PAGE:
- What’s the difference between taking courses in the liberal arts core curriculum and majoring in Liberal Arts?
- What if I want to teach high school English or History? Will this major work?
- How do seminar courses differ from regular courses?
- What career options will this degree open up for me?
- Does the liberal arts major prepare students for graduate studies and professional degrees?
- What if I’m not certain about which major to declare right now?
What’s the difference between taking courses in the liberal arts core curriculum and majoring in Liberal Arts?
The Mount requires all students, no matter what their major, to take courses in the liberal arts and sciences. The Liberal Arts major builds upon these courses by offering deeper exploration of the liberal arts through the study of history, literature, philosophy and religious studies.
Yes, this is the degree you want since it already includes several English and history courses as part of the history major. The three required seminars deepen students’ skills in researching and writing, areas that are evaluated in the state teacher licensure exams. You should minor in either English or history as you work with Liberal Arts and Education faculty to complete requirements that will prepare you for a career as an English or history teacher.
These courses bring together a small number of Liberal Arts majors to work individually and as a group with a scholar from the Liberal Arts faculty to generate questions for study, research those questions from multiple perspectives, and generate original writing that produces new understanding of the topic.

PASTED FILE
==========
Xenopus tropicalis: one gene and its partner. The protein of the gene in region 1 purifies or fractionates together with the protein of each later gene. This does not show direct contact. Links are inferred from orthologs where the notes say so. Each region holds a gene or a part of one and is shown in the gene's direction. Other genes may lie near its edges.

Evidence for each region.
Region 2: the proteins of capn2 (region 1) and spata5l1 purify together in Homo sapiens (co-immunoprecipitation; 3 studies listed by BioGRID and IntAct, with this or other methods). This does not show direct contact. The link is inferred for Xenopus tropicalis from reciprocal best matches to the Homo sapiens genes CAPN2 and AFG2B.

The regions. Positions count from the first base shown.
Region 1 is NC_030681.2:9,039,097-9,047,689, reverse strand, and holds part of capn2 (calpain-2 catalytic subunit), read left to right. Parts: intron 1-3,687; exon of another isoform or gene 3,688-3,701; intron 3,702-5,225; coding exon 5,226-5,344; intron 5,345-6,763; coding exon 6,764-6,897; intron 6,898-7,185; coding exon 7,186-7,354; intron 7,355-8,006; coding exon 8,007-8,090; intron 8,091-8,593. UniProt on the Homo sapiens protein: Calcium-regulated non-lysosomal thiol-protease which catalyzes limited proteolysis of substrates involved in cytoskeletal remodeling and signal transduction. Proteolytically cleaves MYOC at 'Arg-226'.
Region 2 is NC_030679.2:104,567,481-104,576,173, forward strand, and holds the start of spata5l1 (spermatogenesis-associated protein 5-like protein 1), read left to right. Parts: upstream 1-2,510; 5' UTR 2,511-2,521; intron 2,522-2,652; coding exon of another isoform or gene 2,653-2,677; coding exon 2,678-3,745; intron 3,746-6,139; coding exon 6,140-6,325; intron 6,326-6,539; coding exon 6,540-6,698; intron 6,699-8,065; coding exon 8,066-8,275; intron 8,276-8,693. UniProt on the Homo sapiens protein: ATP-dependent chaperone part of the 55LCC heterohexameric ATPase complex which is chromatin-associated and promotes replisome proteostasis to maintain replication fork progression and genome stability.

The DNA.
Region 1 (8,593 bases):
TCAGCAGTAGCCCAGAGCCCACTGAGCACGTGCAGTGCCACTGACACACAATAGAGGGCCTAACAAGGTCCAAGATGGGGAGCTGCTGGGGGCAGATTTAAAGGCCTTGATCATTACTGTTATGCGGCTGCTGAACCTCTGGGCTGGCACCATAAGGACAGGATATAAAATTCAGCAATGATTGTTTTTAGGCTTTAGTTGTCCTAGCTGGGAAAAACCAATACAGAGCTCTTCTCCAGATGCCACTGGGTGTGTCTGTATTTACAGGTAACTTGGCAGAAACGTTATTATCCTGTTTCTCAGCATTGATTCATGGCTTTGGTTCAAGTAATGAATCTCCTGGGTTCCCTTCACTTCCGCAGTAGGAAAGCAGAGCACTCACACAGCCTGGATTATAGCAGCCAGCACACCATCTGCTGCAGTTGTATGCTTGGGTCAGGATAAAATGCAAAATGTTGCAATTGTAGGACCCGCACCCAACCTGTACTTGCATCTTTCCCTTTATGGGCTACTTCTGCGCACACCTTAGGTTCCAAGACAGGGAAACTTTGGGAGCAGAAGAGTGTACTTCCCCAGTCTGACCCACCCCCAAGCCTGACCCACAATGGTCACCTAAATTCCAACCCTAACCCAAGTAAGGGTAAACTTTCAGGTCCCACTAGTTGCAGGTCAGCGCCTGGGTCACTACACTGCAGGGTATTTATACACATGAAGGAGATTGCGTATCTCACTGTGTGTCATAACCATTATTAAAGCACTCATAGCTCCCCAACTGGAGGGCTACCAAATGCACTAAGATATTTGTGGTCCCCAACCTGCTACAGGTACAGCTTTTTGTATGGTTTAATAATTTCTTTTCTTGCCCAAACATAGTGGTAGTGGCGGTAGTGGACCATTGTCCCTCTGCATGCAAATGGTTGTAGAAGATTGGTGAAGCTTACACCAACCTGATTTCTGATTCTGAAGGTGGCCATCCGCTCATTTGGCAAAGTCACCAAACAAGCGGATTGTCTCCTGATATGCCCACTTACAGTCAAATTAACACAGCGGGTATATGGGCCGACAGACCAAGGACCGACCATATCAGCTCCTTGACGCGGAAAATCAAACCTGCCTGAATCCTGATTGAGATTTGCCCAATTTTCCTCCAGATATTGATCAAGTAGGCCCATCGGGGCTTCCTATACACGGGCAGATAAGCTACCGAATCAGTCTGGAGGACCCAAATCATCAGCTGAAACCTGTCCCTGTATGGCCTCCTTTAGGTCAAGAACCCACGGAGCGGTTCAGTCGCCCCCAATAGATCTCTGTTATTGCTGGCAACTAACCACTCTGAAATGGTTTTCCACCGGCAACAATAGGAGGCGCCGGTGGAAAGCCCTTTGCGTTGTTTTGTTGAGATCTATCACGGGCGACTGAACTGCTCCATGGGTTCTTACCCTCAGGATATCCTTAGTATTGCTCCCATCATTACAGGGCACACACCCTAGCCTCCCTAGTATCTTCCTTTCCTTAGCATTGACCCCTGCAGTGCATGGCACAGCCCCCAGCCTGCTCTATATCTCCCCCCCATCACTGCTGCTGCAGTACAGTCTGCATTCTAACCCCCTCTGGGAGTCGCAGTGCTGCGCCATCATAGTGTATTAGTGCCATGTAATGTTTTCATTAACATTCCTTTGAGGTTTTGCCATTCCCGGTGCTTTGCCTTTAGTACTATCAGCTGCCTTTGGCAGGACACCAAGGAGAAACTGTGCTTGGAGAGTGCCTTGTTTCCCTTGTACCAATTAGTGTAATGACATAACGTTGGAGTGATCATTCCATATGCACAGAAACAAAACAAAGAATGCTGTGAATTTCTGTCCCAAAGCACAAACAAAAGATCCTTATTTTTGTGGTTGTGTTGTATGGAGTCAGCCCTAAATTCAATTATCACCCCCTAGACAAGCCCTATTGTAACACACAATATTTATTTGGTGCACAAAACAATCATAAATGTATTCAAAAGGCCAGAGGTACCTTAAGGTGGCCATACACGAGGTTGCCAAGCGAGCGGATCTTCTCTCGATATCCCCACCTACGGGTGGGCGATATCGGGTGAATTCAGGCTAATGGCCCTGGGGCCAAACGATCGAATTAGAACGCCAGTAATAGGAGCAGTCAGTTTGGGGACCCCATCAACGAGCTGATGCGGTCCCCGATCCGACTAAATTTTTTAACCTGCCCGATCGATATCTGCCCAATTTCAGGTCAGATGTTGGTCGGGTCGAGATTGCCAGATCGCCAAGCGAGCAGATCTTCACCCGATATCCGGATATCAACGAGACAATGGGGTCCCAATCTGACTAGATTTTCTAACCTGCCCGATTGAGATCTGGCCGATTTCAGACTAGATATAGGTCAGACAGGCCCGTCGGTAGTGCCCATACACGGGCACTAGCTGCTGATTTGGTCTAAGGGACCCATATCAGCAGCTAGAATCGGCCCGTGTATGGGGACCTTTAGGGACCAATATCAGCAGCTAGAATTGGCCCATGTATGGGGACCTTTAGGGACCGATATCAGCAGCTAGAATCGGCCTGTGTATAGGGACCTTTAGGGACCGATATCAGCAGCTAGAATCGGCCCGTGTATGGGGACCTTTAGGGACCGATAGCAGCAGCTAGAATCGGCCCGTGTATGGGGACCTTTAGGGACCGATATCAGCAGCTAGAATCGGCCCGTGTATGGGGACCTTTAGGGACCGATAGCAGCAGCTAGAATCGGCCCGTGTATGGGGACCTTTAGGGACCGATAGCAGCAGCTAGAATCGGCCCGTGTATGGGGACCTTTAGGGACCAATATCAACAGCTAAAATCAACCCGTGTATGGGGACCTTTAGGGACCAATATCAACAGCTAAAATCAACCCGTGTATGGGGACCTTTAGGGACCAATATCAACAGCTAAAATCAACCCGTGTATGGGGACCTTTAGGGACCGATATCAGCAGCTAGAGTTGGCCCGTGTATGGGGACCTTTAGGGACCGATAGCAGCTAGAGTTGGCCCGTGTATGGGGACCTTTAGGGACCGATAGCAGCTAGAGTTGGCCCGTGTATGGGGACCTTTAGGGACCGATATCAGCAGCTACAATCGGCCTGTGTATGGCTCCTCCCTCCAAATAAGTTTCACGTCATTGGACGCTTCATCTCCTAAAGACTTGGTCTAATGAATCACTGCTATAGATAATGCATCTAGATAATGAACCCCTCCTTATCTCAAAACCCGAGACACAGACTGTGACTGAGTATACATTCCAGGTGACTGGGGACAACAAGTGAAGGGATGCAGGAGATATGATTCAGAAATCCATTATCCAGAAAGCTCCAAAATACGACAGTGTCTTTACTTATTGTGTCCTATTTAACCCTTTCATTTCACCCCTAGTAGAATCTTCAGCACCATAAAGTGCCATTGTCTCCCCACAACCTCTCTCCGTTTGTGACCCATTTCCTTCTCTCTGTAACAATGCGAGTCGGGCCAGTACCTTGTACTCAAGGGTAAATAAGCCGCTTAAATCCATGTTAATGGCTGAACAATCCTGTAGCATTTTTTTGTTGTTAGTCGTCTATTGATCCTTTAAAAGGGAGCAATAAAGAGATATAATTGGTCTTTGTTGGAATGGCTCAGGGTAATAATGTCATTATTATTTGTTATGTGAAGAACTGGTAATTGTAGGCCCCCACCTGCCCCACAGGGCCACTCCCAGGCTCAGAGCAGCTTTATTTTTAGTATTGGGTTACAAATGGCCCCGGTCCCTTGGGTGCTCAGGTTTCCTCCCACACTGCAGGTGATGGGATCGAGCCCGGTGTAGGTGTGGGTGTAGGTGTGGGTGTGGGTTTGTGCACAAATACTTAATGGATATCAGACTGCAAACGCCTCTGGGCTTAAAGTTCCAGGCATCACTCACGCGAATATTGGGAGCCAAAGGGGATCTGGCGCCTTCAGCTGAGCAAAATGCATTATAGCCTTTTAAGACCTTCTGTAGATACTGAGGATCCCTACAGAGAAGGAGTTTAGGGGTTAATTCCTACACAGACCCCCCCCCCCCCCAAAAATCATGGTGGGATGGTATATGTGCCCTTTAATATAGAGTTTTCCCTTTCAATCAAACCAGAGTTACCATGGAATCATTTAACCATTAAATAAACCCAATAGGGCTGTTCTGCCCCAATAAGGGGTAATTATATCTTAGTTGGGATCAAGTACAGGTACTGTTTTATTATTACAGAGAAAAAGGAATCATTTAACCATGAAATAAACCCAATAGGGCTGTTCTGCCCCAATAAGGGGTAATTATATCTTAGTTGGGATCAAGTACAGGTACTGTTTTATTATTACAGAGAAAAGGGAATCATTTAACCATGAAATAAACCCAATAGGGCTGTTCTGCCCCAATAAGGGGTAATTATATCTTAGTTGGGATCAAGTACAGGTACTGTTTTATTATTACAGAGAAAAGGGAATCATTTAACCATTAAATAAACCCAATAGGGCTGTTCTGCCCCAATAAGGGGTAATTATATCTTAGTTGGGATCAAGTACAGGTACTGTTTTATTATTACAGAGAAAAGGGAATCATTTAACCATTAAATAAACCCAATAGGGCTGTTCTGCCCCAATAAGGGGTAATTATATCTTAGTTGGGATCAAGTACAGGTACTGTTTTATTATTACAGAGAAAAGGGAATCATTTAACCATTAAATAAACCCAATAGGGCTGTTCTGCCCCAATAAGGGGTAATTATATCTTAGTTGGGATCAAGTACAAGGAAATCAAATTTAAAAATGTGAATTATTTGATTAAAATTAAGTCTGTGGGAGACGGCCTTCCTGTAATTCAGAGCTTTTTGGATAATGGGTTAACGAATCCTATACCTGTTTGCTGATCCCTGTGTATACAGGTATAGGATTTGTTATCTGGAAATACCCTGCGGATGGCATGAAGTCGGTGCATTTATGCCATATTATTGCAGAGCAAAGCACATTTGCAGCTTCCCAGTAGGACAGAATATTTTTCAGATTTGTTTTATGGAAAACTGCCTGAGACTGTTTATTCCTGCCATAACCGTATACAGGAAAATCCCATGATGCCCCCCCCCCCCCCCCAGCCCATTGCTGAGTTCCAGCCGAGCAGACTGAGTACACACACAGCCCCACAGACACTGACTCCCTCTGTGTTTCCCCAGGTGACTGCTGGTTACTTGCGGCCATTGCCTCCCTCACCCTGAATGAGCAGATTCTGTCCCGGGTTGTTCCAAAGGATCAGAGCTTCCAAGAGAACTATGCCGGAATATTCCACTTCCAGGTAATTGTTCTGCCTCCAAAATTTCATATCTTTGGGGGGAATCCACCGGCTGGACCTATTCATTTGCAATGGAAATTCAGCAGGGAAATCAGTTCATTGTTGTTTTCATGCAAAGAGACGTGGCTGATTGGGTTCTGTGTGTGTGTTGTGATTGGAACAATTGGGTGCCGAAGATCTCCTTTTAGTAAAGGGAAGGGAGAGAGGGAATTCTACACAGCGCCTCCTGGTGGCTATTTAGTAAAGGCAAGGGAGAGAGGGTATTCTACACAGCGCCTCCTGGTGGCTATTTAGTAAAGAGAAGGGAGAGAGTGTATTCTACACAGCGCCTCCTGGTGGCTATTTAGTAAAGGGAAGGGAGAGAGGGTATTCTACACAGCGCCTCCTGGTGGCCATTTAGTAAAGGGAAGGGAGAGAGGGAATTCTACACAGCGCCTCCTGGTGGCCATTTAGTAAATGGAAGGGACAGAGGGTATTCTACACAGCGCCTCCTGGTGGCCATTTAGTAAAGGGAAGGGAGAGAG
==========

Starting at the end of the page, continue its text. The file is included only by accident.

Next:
According to a recent article in Fortune magazine, “Employer surveys confirm, year after year, that the skills employers value most in the new graduates they hire are not technical, job-specific skills, but written and oral communication, problem solving and critical thinking,” the very skills and habits of mind the Liberal Arts major develops. One or more cooperative education placements will allow you to test your skills in a professional environment and gain work experience that will be attractive to employers upon graduation.
With its strong emphasis on research, critical thinking, and close work with faculty-scholars, the Liberal Arts major prepares students to enter a variety of graduate programs, confident that the broad, deep knowledge gained through course work in the major has laid a solid foundation that will serve them well as they pursue an advanced degree.
The Liberal Arts major is a perfect option if you are uncertain about your choice of major. If you continue in the Liberal Arts major, four courses you take for the core curriculum will also count for the major. You will be part of a lively Liberal Arts community of students and faculty, and your faculty advisor will guide you as you consider which major at the Mount is the best fit for you.
A class of Honors students who studied the United Nations took a trip New York. Read More